This week it has been my turnip quilt.

 

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I have had messages from someone in Moscow asking me if they could  buy it and another one that made my day.

“Beautiful, beautiful work! Also love your piece (not sure of the title) of the spice pots. Simple but exquisite!

Thank you for being out there, creating such beauty. I needed a lift this morning and you’ve given me that, thank you!”

Here is another lovely email

Firstly, let me express my admiration to your quilts and other art! it’s wonderful. Yesterday my mother sent me a facebook link. so bright colours, so much life in it. I subscribed on your page:).

secondly, the question! do you sell the bettrave quilt? I would buy it and pay the delivery to Moscow, Russia. Or maybe I could pay you for the image in a very good quality, I would really print this picture for my kitchen maybe. It’s so cool andso violet!:)

Here is another small JQ I made this week

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I sent an image of it to my friend in Israel with the words

“Walk out of your door at 7am and you might meet these 2 ladies”

This week I made one of my favourite Sunday morning breakfasts for some friends

Shakshuka

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It is great following an energetic exercise class, Best eaten with some proper hummus – Sainsburys sell the best (not their own make but one with a green lid)

I’ve been on a lot of trains lately and I was sorting through some of my India photos and I found these and thought perhaps I should share some of these photos of the children – happy memories

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Catching up and getting ahead

With so many images from my recent teaching trip I just wanted to make a couple of Journal Quilts. They will be September and October so I am ahead!

There is a small street in Jerusalem where an art project designed lots of umbrellas to be positioned high up. This quarter all the JQ’s have to have a small piece of orange

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This one is inspired by the bowls of spices in the market in Jerusalem

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My new kits should be ready for Festival of quilts. the graphic designers always make a good job but always always leave it to the last minute.

This is the first page of the instructions

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I have a couple of residential classes to do this year and next based on the Interchange applique method and I have been working on some slightly different approaches using Jelly Rolls. I have never really seen the need to buy a Jelly roll until now. These 3 small quilts were made with 1 Jelly Roll and I still have loads left to make another couple, although not quite the right colours. Maybe I’ll have to buy another one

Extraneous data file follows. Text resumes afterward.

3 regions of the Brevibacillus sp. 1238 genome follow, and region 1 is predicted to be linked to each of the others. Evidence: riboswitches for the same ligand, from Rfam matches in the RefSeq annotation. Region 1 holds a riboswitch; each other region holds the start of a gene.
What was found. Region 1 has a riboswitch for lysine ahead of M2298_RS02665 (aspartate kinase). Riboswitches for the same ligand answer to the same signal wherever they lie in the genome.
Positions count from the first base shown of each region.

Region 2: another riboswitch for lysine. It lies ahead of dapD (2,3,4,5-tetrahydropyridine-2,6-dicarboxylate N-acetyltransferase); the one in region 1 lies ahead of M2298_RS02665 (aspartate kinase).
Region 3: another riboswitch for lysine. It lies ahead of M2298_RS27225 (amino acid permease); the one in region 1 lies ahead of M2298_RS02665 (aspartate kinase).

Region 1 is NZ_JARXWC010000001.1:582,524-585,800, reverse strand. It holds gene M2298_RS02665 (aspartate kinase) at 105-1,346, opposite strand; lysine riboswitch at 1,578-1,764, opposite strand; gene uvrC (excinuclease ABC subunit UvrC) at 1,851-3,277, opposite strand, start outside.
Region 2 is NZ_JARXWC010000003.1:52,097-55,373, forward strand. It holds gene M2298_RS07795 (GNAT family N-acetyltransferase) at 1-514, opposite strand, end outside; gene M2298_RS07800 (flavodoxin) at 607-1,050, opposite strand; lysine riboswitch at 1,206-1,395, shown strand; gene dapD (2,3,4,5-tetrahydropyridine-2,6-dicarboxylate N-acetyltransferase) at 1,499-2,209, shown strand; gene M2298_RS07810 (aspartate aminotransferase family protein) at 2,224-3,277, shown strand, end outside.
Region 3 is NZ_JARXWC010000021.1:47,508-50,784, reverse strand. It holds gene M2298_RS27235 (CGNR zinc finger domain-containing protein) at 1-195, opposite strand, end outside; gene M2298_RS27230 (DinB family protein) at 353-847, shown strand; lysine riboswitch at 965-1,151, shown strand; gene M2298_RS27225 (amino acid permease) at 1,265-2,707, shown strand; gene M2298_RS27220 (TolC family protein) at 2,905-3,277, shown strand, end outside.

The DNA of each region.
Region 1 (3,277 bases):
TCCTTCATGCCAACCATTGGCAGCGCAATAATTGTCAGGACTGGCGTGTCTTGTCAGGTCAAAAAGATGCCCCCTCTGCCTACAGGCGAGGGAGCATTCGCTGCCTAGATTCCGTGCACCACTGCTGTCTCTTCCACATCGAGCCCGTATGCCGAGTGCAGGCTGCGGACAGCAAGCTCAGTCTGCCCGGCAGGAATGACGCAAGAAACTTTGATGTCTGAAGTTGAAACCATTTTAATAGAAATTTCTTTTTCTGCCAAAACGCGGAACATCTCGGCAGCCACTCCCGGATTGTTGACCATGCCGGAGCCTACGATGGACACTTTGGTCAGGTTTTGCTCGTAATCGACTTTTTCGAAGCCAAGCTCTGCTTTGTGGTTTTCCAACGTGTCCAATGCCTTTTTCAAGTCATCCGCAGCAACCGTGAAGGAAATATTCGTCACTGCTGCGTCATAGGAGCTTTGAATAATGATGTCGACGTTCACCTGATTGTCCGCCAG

This is my sample

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Here is a finished quilt – I really like this one

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And this one I don’t. there isn’t enough contrast in colour and I thought the red and blue would work well together but they don’t. It’s good when teaching to be able to have an example that doesn’t work well.

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Summer time

Lots of my friends know how hard the last few months have been for me. I feel like I have been up and down the country and half way around the world, never really being able to concentrate or really enjoy the fantastic opportunities I have been given.

My mother finally passed away and I know she was proud of the way we have all dealt with the situation.

Not a career change but flower arranging was one of my jobs

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So now I have a massive amount of catching up to do. But first I want to share some photos of just how beautiful Northumberland is when the sun shines.

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I always drive past the angel of the north so this week took some more photos